Monday, March 28, 2011

Robert - Gay

You know you can be legally fired in Missouri for being gay? You can also be evicted for being gay, or fired or evicted for looking like you might be gay.

What? I realize there is a lot of lacking in the protection of gay rights in America, but the amount of discrimination allowed to LGBTs in Missouri is astounding. The Missouri Non-Discrimination Act gives legal protection on the basis of race, color, religion, national origin, ancestry, sex, and age, yet not sexual orientation. I'm not sure if Missouri legislators simply are not aware of the omission or if they perhaps see other issues as more pressing, but it seems like an abomination to call ourselves an advanced society when not only do we keep gays from the altar, but we are allowed to keep them from our homes and work places as well. A statewide LGBT organization, PROMO, is sponsoring a bill to include sexual orientation in the Non-Discrimination Act, but apparently Stephen Webber seems to be the only mid-Missouri state legislator who has any interest in LGBT rights. It's amazing to me that gay rights in Missouri are as backward as they are.

A friend of mine recently set up a facebook group in support of the bill. The group consists mainly of her own friends, but she quickly found out through the group that a friend of a friend was kicked out of her apartment a couple years ago for living with her girlfriend. The discrimination card is available and still put into practice in the modern day. It would be illegal to kick her out because she was black or Muslim, but not if she's gay. Not if she's gay-ish. Not if her lessor arbitrarily decides she could be gay.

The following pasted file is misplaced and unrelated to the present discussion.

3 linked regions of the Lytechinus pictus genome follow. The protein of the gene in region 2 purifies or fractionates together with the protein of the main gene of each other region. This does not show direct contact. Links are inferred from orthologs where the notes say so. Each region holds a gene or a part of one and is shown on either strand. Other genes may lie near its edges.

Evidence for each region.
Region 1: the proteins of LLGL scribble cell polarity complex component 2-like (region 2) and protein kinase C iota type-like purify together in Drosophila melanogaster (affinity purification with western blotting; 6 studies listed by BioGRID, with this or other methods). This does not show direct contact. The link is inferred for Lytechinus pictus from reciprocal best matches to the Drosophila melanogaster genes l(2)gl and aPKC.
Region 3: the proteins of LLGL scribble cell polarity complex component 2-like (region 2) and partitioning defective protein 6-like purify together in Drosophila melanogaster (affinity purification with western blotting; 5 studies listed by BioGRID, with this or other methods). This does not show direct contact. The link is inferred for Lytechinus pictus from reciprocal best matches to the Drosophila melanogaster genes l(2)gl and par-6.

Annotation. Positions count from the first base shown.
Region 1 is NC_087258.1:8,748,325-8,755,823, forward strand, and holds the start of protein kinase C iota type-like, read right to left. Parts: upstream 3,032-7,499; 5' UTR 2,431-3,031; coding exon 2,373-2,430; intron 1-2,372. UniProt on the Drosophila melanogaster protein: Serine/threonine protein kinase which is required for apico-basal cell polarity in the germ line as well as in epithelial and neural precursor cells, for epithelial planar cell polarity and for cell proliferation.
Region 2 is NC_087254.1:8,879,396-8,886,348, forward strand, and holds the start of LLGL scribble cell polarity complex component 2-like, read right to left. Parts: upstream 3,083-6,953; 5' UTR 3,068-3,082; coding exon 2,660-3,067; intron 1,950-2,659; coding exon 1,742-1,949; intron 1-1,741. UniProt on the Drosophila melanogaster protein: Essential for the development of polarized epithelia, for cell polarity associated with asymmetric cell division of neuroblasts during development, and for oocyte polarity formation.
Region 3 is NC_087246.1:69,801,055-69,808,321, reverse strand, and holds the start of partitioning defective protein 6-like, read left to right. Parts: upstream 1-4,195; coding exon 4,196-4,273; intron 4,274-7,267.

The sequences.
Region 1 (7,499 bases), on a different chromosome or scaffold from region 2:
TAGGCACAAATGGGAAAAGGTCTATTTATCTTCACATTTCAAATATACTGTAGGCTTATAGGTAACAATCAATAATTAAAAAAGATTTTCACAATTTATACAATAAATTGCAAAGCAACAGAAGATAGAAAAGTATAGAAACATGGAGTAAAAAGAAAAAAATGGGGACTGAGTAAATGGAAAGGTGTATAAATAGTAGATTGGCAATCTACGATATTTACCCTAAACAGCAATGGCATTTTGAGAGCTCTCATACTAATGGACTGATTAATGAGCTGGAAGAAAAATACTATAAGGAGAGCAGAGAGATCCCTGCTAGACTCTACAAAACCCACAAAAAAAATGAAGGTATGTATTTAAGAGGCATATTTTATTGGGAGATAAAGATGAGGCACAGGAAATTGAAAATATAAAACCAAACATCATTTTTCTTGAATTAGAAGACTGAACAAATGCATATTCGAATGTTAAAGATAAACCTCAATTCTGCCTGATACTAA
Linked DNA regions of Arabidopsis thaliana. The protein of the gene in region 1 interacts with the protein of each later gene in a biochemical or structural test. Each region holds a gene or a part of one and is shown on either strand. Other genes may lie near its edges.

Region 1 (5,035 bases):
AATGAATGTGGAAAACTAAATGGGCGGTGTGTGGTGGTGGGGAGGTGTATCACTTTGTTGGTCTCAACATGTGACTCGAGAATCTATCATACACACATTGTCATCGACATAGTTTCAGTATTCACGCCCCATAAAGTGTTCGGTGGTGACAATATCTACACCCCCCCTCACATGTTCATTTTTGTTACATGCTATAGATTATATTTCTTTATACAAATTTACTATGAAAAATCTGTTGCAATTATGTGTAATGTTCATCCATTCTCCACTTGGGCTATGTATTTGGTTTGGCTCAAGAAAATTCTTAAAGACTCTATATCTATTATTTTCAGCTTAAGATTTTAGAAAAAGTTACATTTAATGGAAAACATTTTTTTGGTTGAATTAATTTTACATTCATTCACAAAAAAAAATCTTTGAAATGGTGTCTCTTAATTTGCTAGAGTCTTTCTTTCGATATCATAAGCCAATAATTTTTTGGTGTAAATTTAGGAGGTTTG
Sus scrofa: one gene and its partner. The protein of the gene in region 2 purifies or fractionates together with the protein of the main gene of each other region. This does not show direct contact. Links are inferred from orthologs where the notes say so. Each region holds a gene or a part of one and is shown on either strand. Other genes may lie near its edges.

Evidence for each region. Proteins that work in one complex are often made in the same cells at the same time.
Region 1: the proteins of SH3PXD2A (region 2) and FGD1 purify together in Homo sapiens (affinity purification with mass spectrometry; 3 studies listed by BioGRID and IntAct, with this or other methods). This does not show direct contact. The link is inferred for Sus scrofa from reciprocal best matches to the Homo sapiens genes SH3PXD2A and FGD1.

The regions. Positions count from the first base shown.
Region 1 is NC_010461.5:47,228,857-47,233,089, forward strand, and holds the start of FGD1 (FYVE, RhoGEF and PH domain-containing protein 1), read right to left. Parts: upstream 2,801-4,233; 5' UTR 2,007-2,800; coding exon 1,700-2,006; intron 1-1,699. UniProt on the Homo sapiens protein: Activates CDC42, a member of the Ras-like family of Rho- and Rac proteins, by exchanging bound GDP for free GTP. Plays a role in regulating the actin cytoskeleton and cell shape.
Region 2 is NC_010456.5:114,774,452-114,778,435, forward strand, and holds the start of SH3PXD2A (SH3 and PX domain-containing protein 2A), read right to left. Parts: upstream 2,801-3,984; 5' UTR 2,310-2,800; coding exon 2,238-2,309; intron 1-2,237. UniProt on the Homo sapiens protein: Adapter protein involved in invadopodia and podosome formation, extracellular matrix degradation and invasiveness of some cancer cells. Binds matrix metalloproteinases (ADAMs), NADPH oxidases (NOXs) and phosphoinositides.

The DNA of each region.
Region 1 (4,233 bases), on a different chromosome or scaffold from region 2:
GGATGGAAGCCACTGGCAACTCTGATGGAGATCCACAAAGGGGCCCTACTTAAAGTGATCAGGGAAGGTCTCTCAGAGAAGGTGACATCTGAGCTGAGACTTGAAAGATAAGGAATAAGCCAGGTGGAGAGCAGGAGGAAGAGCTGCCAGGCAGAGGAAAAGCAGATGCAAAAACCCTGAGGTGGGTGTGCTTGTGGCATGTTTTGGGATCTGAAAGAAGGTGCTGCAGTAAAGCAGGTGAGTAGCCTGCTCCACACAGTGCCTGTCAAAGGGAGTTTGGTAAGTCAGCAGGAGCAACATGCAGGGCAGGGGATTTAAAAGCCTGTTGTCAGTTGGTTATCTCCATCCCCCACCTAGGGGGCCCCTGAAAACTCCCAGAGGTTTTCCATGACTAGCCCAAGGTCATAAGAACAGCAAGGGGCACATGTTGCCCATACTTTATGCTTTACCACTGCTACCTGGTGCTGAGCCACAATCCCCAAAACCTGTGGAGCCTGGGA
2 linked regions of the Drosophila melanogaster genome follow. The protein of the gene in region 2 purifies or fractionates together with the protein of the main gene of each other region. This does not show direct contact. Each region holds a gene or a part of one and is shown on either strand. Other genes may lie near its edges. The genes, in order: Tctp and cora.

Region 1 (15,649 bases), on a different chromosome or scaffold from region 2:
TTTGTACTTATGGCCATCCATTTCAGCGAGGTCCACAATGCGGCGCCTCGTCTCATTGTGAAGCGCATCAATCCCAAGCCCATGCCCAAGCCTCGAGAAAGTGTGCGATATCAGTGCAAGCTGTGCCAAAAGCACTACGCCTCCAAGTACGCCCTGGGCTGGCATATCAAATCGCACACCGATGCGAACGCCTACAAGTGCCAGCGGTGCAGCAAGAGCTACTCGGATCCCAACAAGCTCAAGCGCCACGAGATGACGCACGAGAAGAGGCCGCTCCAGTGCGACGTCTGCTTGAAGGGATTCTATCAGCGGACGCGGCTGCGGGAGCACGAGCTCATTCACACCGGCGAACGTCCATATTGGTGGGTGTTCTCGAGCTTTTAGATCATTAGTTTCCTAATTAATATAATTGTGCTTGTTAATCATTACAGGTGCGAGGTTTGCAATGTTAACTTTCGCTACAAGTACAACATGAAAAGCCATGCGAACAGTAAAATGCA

Even the established lines are blurred. The Non-Discrimination Act protects on the basis of sex, but say a trans person is fired from their job. A case like that could easily fall under "sex" or "sexual orientation." In such a case, on which side does the judge's hammer fall? From a legal standpoint, there is no reason why LGBT rights should not be protected. Even the stringent eye of the Catholic Church has relaxed on gays — the Catechism condemns only homosexual actions, not homosexuality in itself (of course, I doubt it would be so kind to transvestites). LGBT protection is pressing, and hopefully coming fast.

The advancement of civil rights is a glacier that movies painfully slow, but it can't be stopped. From women to blacks to the LGBT community, it seems inevitable that the trumpets of history will continue to march until we are finally legally, and then eventually socially, an inclusive country. Until then, it's up to organizations like PROMO to keep the kettle boiling and the glacier moving.